Copyright 2001 Cahners Business Information, Inc.

--This text refers to an out of print or unavailable edition of this title.

From Booklist

Nimble of plot and fleet in the telling, Bowen's latest begins a new series starring the plucky Molly Murphy. Hiding her fiery red hair but not her audacious ways, Molly escapes from her Irish village after inadvertently causing the death of the young laird who tried to rape her. She finds herself in possession of a steerage ticket to New York and the custody of two small children when the kids' consumptive mother begs her to deliver the youngsters to their father in New York. The passage to America and the tumultuous events of Ellis Island, where another murder takes place, are vividly described, as is Molly's negotiation of the Cherry Street Irish ghetto, Hell's Kitchen, and the children's overwhelmed Da and his unsavory relatives. Run-ins with the police and Tammany Hall are only a few of Molly's adventures. The murder is solved in unorthodox ways, Molly finds love and work, and there's promise of more adventures. History-mystery fans should add Molly to their lists of characters to follow. GraceAnne DeCandido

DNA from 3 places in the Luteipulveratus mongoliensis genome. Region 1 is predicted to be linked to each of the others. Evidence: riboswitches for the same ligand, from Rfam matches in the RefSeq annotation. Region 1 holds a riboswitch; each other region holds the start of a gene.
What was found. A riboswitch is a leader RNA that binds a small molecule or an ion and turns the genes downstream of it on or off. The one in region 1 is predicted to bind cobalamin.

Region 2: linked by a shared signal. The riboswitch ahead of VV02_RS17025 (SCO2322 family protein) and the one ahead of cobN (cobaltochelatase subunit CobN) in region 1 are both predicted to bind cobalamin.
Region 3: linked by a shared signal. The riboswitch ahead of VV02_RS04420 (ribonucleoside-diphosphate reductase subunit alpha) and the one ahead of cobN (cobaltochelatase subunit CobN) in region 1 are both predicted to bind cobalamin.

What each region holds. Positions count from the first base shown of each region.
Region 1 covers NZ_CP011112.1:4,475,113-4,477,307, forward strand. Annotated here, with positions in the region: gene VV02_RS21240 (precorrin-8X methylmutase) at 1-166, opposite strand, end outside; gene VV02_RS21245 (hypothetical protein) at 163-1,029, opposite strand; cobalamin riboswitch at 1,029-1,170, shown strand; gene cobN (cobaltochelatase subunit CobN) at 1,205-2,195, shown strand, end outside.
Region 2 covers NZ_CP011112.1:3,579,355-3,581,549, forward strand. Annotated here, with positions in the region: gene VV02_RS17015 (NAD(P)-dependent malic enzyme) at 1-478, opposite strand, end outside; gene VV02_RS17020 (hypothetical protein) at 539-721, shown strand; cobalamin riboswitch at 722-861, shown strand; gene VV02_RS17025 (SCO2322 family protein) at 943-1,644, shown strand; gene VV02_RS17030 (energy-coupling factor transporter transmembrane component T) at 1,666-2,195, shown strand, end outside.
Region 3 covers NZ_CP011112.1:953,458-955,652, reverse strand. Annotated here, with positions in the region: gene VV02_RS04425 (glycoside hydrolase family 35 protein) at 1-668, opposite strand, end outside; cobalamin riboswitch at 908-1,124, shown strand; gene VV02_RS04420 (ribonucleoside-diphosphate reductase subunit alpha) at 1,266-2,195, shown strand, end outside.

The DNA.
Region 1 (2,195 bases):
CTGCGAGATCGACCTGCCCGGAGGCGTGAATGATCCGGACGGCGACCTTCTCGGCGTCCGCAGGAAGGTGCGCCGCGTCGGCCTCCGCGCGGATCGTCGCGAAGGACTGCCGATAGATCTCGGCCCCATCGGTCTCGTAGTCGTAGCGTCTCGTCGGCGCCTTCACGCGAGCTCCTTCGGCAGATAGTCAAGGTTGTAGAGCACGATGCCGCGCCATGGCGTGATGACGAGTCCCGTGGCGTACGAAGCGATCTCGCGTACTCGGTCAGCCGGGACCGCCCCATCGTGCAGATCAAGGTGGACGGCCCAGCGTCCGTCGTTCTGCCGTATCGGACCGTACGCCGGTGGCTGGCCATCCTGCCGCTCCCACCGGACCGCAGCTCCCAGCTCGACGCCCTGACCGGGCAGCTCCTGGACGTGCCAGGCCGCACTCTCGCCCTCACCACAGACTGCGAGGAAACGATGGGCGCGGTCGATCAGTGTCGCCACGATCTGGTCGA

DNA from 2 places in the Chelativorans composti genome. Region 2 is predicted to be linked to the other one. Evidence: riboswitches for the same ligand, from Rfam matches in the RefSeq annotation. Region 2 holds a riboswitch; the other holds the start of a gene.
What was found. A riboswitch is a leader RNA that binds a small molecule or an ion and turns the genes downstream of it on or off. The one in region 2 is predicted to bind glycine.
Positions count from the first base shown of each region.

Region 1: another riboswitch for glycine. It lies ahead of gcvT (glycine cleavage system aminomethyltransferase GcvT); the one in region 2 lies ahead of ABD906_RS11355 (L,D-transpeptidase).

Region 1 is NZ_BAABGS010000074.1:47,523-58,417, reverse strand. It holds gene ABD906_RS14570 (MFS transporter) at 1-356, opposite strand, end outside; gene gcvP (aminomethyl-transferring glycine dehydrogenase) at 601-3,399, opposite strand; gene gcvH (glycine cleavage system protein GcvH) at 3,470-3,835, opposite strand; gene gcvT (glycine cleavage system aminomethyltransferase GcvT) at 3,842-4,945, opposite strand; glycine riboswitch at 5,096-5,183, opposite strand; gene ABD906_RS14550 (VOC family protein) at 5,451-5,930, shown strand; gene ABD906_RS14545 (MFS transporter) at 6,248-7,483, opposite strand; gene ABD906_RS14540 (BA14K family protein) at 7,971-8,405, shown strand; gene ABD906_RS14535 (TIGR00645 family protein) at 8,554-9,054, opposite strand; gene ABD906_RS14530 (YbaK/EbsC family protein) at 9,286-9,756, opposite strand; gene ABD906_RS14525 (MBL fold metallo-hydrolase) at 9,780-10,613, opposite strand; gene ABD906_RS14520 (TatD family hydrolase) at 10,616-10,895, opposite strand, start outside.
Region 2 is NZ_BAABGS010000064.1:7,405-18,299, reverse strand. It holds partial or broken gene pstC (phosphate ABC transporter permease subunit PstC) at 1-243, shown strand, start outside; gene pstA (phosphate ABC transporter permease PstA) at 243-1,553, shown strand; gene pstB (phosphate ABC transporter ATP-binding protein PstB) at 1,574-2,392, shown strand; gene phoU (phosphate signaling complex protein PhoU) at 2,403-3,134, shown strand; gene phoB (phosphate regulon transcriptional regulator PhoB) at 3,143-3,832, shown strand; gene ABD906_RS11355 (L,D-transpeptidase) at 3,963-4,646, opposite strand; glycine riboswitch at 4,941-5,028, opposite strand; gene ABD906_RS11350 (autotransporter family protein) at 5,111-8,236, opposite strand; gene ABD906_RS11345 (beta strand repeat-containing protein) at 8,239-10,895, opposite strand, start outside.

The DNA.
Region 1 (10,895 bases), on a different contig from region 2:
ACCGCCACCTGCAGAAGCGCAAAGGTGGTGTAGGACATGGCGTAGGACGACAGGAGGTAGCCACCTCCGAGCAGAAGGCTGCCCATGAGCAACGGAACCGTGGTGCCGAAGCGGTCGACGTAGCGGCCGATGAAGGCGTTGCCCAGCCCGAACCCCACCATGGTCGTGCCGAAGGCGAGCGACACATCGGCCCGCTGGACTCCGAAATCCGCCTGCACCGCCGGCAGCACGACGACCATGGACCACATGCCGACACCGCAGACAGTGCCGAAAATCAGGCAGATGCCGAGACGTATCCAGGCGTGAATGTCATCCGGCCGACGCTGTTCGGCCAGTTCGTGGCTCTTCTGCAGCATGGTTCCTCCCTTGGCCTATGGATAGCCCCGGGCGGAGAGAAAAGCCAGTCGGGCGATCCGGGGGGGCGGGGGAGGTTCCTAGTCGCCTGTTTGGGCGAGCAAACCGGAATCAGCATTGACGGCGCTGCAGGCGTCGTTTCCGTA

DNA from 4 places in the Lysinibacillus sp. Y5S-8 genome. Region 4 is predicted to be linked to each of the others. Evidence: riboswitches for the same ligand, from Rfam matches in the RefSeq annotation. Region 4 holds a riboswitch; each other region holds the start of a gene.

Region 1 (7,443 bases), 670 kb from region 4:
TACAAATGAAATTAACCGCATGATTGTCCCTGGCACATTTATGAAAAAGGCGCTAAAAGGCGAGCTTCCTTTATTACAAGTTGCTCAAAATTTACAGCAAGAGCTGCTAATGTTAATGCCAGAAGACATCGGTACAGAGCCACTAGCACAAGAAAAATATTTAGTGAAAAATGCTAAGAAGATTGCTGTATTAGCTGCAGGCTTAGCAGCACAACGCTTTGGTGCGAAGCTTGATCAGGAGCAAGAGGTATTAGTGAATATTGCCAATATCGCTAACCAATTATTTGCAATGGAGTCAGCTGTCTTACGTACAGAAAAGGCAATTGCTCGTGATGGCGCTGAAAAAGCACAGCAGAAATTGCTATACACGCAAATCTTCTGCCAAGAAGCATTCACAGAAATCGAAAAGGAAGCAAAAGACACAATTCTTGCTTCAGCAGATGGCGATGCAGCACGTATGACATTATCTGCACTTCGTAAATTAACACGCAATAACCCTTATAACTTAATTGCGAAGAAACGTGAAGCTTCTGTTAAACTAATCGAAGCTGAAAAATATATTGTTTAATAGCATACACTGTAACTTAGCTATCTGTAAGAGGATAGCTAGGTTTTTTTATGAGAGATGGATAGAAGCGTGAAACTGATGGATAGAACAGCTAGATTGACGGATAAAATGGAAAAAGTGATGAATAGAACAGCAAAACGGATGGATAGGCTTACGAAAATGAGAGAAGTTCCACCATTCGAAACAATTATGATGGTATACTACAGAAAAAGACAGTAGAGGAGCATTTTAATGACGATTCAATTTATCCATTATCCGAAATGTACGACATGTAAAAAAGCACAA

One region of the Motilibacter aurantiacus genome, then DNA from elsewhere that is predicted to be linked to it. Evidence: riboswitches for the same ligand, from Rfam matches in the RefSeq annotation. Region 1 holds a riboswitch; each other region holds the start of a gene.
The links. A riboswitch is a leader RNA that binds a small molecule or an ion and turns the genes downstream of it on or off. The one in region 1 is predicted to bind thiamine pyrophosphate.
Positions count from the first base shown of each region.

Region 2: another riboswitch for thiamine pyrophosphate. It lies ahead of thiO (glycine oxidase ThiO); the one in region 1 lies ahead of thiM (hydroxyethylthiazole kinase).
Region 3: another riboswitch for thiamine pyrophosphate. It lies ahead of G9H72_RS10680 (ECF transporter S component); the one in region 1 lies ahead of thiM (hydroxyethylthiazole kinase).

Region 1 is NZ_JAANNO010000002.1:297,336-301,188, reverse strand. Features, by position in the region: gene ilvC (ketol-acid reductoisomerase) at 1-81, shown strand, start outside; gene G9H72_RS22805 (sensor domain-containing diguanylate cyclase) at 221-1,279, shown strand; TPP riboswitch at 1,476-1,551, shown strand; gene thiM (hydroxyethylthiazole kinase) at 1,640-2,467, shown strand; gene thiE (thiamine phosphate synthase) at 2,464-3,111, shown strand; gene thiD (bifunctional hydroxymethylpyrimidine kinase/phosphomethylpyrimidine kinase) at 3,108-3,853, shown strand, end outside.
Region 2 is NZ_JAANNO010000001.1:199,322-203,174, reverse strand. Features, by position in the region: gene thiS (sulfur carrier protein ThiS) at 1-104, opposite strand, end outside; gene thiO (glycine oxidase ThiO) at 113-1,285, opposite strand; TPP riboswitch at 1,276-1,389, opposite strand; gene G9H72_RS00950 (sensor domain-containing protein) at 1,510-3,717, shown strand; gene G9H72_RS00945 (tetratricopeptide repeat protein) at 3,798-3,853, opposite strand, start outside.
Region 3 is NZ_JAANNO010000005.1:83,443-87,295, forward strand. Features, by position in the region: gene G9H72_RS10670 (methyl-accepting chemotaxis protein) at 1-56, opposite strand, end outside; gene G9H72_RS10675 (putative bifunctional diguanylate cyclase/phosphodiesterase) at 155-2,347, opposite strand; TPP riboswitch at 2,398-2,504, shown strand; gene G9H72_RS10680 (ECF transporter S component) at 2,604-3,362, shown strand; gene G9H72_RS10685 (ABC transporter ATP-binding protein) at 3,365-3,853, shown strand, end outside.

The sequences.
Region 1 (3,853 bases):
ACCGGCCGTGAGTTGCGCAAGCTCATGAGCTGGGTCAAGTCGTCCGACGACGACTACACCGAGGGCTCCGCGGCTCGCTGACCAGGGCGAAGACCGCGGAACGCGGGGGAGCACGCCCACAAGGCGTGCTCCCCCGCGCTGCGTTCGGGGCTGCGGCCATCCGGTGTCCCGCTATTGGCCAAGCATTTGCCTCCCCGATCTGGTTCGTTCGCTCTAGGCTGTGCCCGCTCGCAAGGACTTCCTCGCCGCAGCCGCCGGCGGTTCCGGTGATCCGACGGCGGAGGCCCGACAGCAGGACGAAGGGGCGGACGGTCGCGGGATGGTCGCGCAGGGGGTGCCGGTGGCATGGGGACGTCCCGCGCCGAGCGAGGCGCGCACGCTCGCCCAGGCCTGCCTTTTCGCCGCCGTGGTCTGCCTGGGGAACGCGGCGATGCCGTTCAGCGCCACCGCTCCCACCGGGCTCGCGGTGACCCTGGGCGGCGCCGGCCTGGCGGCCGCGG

Copyright © American Library Association. All rights reserved --This text refers to an out of print or unavailable edition of this title.

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4.1 out of 5 stars
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Top Customer Reviews

Format: Mass Market Paperback
This is the first in a series of period mysteries introducing Molly Murphy, an enterprising, turn of the twentieth century Irish woman who comes to America to escape the law in Ireland, having committed a serious crime in self-defense. Set in the early 1900s, the book is replete with period detail. Those who enjoy mysteries and historical fiction will find much to enjoy in this Agatha Award winning novel.